Worst of all to contend with are insects and they definitely demand precautions. One I really dislike but must contend with is ticks – especially in the springtime. They are thick in the spring everywhere I collect. My typical routine for dealing with them is:
Pants bottom: Either, 1) tuck my pants bottoms into my socks, secure with rubber bands, and spray all around my ankles and legs with deep woods off or equivalent or 2) double up my pants leg so I can spray the insides of them and my socks and then turn them down and spray the outside. Shirt: Definitely a lightweight, light colored long sleeve shirt, tucked in securely. I spray this and everywhere else, including around the edges of my hat and collar. For my neck, face and head I put spray in the palm of my hands and wipe it on to avoid contaminating my eyes and glasses. Sometimes I also wear a protective mesh over-shirt or a mesh head-cover. When I get home, all clothing comes off for a close inspection inside and out. I have been amazed by the number of ticks I have found inside of folded seams inside of my pants and shirts after being out in tick season. If you neglect to do the thorough clothing inspection immediately upon getting home, you are likely to later find ticks crawling on the beds, furniture or walls in your housOf course the clothing inspection is followed by a through body inspection and hot, soapy shower. I have also learned that it is best not to bring a dog along for company during the tick season. My body has become a sensitive tick detector and I can feel one if it moves anywhere on me – sometimes even when it is not there!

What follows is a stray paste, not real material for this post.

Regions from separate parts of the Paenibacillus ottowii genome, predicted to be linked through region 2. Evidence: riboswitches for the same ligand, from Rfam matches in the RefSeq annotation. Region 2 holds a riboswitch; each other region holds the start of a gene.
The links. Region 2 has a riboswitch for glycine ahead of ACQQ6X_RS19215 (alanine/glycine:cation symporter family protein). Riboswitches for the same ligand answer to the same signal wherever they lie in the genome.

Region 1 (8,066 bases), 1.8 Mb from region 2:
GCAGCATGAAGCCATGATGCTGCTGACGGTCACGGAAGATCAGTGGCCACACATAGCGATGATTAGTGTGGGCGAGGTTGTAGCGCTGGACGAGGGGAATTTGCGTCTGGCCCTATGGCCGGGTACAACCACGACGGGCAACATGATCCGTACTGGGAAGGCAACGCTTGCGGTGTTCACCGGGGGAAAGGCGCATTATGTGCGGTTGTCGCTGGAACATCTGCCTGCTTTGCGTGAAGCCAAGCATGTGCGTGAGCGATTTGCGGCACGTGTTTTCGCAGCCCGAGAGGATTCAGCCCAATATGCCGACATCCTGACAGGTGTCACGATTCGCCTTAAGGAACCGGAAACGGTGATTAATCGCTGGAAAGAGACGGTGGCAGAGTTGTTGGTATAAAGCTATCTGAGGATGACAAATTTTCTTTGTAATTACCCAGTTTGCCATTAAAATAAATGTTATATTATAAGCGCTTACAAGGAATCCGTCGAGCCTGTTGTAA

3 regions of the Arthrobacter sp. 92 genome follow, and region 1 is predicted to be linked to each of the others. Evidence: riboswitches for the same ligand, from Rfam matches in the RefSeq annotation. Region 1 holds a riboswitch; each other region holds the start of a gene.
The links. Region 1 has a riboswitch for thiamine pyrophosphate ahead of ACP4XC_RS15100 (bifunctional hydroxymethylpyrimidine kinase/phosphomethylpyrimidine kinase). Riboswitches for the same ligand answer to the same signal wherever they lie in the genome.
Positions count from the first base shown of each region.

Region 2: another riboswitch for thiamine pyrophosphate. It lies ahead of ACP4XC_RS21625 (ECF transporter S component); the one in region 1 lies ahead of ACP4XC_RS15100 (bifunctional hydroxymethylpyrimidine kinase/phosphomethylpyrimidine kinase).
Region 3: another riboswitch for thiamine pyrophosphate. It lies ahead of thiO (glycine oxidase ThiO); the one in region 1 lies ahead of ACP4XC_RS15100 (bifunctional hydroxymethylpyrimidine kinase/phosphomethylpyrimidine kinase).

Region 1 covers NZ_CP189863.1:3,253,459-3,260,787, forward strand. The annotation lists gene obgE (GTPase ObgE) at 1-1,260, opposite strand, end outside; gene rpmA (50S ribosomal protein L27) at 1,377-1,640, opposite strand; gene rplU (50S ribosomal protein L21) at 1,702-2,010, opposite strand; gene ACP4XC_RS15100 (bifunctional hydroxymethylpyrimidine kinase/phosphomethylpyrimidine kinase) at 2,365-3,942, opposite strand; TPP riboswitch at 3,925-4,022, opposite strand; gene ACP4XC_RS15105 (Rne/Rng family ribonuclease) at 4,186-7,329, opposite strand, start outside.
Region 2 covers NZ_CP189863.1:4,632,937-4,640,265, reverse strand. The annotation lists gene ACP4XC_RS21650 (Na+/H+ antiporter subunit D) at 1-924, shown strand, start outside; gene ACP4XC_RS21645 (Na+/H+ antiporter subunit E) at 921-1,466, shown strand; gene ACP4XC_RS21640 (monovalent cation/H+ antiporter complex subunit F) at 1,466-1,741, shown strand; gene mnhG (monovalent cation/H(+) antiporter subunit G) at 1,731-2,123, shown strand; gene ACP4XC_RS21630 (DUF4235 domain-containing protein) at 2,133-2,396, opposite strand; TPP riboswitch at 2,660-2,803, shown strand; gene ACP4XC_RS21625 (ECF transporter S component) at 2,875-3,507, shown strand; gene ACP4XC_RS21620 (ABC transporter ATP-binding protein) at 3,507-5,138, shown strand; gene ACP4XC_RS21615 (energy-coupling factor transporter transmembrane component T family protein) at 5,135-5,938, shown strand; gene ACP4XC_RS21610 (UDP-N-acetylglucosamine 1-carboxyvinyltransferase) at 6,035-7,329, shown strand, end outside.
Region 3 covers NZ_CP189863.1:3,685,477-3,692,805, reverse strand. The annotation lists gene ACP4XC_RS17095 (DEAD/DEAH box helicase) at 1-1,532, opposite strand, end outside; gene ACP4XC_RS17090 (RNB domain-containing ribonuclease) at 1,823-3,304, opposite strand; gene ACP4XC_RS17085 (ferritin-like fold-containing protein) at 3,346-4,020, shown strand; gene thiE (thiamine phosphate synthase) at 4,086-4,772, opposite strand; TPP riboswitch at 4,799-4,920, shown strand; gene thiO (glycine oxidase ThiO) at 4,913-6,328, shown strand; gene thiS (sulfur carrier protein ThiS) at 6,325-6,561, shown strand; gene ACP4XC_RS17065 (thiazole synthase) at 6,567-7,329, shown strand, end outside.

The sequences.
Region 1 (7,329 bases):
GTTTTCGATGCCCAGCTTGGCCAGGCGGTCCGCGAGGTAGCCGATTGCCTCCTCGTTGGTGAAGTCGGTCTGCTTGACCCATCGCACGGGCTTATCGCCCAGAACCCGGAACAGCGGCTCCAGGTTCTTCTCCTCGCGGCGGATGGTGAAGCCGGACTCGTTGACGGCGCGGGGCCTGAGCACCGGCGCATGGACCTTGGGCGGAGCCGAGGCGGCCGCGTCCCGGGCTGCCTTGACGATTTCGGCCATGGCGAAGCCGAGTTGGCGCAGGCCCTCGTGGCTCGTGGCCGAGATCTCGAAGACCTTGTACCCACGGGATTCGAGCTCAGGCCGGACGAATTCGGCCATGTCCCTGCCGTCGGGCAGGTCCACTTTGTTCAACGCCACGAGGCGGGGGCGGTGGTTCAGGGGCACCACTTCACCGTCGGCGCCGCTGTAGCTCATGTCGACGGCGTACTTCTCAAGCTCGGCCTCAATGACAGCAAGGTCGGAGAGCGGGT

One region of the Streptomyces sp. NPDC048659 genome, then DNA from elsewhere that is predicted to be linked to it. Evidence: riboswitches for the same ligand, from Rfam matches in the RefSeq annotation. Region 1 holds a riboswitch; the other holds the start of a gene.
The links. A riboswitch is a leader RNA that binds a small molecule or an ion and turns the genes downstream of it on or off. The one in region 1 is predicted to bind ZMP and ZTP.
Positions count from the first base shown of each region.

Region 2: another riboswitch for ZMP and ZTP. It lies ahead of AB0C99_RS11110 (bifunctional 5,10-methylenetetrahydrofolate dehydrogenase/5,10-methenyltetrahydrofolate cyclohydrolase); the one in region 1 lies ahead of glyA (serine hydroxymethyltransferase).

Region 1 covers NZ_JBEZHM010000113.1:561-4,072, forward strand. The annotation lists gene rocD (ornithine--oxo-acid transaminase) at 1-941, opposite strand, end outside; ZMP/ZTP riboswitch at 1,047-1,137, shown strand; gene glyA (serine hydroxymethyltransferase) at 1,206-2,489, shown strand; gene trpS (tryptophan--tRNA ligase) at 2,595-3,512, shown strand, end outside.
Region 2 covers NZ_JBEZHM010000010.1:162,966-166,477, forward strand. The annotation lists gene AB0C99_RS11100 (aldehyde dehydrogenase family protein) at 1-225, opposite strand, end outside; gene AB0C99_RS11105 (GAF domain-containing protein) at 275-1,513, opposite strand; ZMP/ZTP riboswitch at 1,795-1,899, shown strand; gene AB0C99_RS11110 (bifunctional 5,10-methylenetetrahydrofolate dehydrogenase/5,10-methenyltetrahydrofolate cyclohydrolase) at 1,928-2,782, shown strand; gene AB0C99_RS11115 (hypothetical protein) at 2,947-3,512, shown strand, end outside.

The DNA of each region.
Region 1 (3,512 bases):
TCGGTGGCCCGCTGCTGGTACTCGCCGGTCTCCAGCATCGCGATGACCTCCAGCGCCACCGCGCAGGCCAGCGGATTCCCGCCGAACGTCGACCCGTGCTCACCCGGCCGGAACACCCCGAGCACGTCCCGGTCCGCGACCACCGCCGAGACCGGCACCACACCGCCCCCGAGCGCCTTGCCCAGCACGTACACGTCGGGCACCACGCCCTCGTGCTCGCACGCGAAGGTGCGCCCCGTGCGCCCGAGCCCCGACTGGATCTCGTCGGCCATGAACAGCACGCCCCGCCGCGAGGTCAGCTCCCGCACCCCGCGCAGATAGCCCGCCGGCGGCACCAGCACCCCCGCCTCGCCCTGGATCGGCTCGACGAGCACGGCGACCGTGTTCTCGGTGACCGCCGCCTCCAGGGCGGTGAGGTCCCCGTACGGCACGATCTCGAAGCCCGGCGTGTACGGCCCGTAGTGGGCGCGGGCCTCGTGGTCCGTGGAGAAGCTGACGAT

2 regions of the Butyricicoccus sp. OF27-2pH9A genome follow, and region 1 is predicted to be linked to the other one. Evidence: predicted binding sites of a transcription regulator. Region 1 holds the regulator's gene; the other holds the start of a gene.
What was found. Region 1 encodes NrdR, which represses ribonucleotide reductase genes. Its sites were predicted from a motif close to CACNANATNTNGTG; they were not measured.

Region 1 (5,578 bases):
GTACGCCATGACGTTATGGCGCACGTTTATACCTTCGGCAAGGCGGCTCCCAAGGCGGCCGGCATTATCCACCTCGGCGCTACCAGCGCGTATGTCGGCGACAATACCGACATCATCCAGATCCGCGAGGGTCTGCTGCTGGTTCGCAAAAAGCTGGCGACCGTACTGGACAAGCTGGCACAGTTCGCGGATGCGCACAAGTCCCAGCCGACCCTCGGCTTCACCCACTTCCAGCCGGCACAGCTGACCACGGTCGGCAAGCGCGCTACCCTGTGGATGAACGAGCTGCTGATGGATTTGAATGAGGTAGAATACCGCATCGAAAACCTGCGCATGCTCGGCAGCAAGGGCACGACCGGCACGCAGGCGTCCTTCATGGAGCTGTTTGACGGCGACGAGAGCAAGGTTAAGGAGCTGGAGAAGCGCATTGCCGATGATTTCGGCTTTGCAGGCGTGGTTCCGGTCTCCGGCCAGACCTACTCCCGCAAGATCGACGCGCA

Mosquitoes also can often be too bad for repellent sprays alone require the mesh over-shirt or head-cover for protection. In one area this summer they were so bad the river flooding that even with these precautions, it was intolerable to try to collect bark. I quit and swore not to return there until after a freeze. Bees are another fearsome insect to expect and beware of – especially paper wasps and yellow-jackets. They can hurt you and ruin a trip if you do not have some wasp spray available to deal with them so that you can continue collecting. Other creepy and potentially hazardous insects to expect include centipedes and spiders (including black widow and brown recluse). These are often found around fallen bark, on the bark and between the bark and the trees when it is removed. I have never really had a problem with these and find that being watchful and wearing a good pair of gloves is sufficient protection.